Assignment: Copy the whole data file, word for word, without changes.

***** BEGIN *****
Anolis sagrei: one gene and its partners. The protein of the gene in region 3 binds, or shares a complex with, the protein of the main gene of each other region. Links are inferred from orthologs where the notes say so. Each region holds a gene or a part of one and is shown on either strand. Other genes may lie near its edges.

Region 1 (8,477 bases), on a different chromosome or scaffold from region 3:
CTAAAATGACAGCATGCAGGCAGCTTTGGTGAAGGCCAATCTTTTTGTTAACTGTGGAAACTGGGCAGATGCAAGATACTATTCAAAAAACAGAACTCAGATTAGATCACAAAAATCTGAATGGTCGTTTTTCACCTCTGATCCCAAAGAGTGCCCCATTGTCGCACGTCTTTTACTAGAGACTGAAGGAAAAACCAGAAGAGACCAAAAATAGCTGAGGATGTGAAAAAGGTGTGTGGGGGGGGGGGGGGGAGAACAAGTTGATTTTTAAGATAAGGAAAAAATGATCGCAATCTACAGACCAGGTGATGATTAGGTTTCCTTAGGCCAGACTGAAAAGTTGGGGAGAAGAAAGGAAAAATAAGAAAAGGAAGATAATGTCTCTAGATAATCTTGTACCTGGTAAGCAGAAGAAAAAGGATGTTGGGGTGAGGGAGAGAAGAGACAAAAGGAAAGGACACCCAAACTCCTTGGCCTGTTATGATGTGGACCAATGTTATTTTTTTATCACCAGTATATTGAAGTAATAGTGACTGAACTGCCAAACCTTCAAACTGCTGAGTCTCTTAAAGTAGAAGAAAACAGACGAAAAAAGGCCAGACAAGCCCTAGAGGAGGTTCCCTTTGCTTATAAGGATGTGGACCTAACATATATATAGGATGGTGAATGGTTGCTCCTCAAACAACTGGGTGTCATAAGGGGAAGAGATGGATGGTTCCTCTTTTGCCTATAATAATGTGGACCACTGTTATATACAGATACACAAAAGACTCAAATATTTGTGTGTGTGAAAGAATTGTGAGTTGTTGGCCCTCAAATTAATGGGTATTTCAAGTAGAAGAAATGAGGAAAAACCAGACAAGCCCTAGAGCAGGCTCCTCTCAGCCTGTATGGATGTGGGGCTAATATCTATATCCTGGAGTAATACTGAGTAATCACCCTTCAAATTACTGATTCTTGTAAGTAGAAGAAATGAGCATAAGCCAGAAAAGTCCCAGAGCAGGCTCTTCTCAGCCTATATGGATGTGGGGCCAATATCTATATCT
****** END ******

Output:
Anolis sagrei: one gene and its partners. The protein of the gene in region 3 binds, or shares a complex with, the protein of the main gene of each other region. Links are inferred from orthologs where the notes say so. Each region holds a gene or a part of one and is shown on either strand. Other genes may lie near its edges.

Region 1 (8,477 bases), on a different chromosome or scaffold from region 3:
CTAAAATGACAGCATGCAGGCAGCTTTGGTGAAGGCCAATCTTTTTGTTAACTGTGGAAACTGGGCAGATGCAAGATACTATTCAAAAAACAGAACTCAGATTAGATCACAAAAATCTGAATGGTCGTTTTTCACCTCTGATCCCAAAGAGTGCCCCATTGTCGCACGTCTTTTACTAGAGACTGAAGGAAAAACCAGAAGAGACCAAAAATAGCTGAGGATGTGAAAAAGGTGTGTGGGGGGGGGGGGGGGAGAACAAGTTGATTTTTAAGATAAGGAAAAAATGATCGCAATCTACAGACCAGGTGATGATTAGGTTTCCTTAGGCCAGACTGAAAAGTTGGGGAGAAGAAAGGAAAAATAAGAAAAGGAAGATAATGTCTCTAGATAATCTTGTACCTGGTAAGCAGAAGAAAAAGGATGTTGGGGTGAGGGAGAGAAGAGACAAAAGGAAAGGACACCCAAACTCCTTGGCCTGTTATGATGTGGACCAATGTTATTTTTTTATCACCAGTATATTGAAGTAATAGTGACTGAACTGCCAAACCTTCAAACTGCTGAGTCTCTTAAAGTAGAAGAAAACAGACGAAAAAAGGCCAGACAAGCCCTAGAGGAGGTTCCCTTTGCTTATAAGGATGTGGACCTAACATATATATAGGATGGTGAATGGTTGCTCCTCAAACAACTGGGTGTCATAAGGGGAAGAGATGGATGGTTCCTCTTTTGCCTATAATAATGTGGACCACTGTTATATACAGATACACAAAAGACTCAAATATTTGTGTGTGTGAAAGAATTGTGAGTTGTTGGCCCTCAAATTAATGGGTATTTCAAGTAGAAGAAATGAGGAAAAACCAGACAAGCCCTAGAGCAGGCTCCTCTCAGCCTGTATGGATGTGGGGCTAATATCTATATCCTGGAGTAATACTGAGTAATCACCCTTCAAATTACTGATTCTTGTAAGTAGAAGAAATGAGCATAAGCCAGAAAAGTCCCAGAGCAGGCTCTTCTCAGCCTATATGGATGTGGGGCCAATATCTATATCT